AFL rocked by death of former Brownlow Medal winner Barry Round

The AFL legend's death has left fans around Australia shocked and devastated.

The AFL world has been rocked by the news that former Brownlow Medal winner Barry Round has died at the age of 72. Pic: AAP/Getty
The AFL world has been rocked by the news that former Brownlow Medal winner Barry Round has died at the age of 72. Pic: AAP/Getty

The AFL world is in mourning after sad confirmation on Saturday that former Brownlow Medal winner Barry Round has died at the age of 72. The Footscray, South Melbourne/Sydney Swans and Williamstown great passed away on the Gold Coast after being admitted into palliative care recently. The Herald Sun reported that he died as a result of organ failure.

Round made his debut with Footscray (now the Western Bulldogs) in 1969, and played 135 games for the club. He played 193 games with South Melbourne/Sydney from 1976-85, and coached and played for Williamstown in the VFA.

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It was in Sydney where the ruckman really made a name for himself during a brilliant spell between 1980-1985, where he played 193 games and shared the Brownlow Medal with former Footscray teammate Bernie Quinlan in 1981.

The former star ruckman will be remembered as an icon of the AFL/VFL, with one of his most important achievements being the way he galvanised the player group following South Melbourne's move to Sydney in 1982. Alongside his loyal deputy Mark Browning, Round convinced the players that the relocation to Sydney was the only option for the club's long-term survival.

"The early days of the Swans in Sydney, after their painful relocation from the Lake Oval in Melbourne, were incredibly challenging for the club as they sought to generate a new fan base and establish themselves at the SCG," AFL chief executive Gillon McLachlan said.

"In a turbulent period as the club battled to build its new life and the competition itself grappled with the first stage of expansion four decades ago, Round held the player group together with his larger-than-life personality.

"Under his leadership, and because of his leadership, the Swans fought huge obstacles to lay down a foundation that sees them today as one of the great clubs of the AFL."

"Barry was a big man who leaves behind a legacy which will forever live in the folklore of our club," Swans president Andrew Pridham said. "He was an outstanding player and forged such a decorated career. But his impact at the Swans reaches far beyond the playing arena.

"He was among those who led the club through the turbulent relocation era in the early 1980s and his support and influence were crucial to the move ultimately going ahead, in the face of much opposition."

Renowned for being a brave and broad-shouldered ruckman, Round was a two-time best and fairest winner at Sydney and captained the Swans between 1980 and 1984. The Swans described their inaugural skipper as "one of the true greats" of the game and he had the honour of being the first to lead the team onto the field for a competitive game at their SCG home.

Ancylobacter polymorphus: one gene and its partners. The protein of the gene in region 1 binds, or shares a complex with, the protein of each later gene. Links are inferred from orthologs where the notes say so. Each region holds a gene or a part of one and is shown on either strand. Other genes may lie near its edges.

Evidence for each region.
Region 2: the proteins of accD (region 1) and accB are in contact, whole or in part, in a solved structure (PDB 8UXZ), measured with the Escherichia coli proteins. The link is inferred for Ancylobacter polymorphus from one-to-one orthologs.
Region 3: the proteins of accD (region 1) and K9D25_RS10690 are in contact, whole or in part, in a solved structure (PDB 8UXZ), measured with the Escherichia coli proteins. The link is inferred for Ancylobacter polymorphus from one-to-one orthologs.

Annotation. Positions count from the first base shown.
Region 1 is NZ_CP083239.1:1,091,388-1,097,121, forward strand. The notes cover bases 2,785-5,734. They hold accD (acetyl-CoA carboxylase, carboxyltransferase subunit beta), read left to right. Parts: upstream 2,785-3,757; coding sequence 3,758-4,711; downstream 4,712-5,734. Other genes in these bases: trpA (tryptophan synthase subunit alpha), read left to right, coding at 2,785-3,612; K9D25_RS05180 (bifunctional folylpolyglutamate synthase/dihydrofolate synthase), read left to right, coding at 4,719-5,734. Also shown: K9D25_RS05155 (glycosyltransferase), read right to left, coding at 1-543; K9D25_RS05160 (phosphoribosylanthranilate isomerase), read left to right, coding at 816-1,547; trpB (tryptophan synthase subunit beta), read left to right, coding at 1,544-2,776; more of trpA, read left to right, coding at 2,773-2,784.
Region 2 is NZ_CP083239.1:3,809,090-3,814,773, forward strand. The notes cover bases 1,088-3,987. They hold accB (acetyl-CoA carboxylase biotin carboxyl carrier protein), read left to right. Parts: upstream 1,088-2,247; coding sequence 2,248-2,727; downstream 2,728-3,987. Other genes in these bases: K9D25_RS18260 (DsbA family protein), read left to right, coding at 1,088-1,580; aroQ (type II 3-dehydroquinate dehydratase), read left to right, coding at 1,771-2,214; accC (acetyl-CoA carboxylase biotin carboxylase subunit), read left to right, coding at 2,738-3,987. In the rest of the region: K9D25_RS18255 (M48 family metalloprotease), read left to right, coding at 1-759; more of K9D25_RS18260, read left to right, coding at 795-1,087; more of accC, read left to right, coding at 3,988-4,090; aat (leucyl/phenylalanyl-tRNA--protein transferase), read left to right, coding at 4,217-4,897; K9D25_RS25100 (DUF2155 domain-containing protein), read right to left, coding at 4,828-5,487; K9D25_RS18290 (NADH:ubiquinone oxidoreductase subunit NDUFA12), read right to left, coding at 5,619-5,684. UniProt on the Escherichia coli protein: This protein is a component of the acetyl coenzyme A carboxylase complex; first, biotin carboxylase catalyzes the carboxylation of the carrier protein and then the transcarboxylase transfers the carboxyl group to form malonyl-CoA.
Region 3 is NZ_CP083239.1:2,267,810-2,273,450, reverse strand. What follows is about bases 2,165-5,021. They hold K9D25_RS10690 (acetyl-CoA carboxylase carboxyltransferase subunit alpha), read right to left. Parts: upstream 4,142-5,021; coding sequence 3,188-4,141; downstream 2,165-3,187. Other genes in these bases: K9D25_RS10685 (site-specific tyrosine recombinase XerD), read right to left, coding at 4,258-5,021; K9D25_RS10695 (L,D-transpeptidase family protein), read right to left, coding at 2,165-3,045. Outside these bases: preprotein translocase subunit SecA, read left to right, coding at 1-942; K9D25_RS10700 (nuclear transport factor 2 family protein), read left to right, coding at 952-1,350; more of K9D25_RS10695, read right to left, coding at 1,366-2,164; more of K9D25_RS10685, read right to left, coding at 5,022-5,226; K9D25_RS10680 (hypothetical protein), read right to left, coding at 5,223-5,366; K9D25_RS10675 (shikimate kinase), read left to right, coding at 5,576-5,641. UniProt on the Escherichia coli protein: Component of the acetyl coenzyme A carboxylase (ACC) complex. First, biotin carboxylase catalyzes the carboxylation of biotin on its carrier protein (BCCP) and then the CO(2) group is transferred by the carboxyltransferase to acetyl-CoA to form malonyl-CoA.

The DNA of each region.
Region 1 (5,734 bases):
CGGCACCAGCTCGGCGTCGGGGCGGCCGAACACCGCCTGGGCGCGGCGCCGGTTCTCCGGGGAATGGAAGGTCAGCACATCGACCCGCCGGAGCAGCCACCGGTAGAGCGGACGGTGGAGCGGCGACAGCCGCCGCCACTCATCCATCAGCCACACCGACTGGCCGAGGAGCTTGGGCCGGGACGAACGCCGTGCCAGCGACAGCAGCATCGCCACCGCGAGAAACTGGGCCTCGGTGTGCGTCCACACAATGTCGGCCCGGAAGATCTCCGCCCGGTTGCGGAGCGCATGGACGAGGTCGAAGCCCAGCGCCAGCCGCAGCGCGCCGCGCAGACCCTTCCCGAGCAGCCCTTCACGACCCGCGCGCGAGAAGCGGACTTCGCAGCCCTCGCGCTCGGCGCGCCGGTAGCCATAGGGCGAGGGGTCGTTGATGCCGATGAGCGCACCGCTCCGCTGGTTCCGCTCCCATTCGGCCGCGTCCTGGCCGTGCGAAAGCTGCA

"Our club is mourning the loss of one of the true greats of our game, Bloods Champion Barry Round," a Sydney Swans statement read on social media. "We extend our deepest condolences to Barry’s partner Jenni, his children David and Natalie, his grandchildren, and his extended family and friends."

After a successful stint with the red and whites, Round finished his career with Williamstown - where he played a further 110 games. He was Williamstown’s premiership captain and coach in both 1986 and 1990 and is a legend at the club after being inducted into their inaugural Hall of Fame in 2014.

Seen here, Barry Round at the 2022 Australian Football Hall of Fame Dinner at Crown Palladium in June.
Barry Round is seen here during the 2022 Australian Football Hall of Fame Dinner at Crown Palladium in June. Pic: Getty

Williamstown CEO Ashley Baker offered condolences to Round's family on behalf of the club, while paying tribute to a man he said was a "legend" and a "gentleman who gave so much to our great game".

“On behalf of the Williamstown Football Club I would like to pass on our deepest condolences to the Round family,” Baker said in a statement on the club’s website. “The Seagull family is mourning the loss of a club legend and a gentleman who gave so much to our great game and our wonderful club.

“A dual premiership winning player, J.J Liston Trophy winner, Norm Goss Medal recipient, three-time Gerry Callahan Medal winner and WFC Team of the Century and Hall of Fame inductee says it all. Barry will be missed by so many and we have lost a true champion of the game”.

Barry Round tributes pour in across Australia

Round was also inducted into Australian Football’s Hall of Fame in 2001 and was in 2003 named in the Sydney Swans' team of the century.

His death has left the AFL community shocked and devastated, with tributes pouring in from around the country for a man that touched so many lives. "The AFL extends its deepest sympathies to the family and friends of Barry Round after the 1981 Brownlow Medallist and Australian Football Hall of Fame member sadly passed away," the league said in a statement on Twitter.

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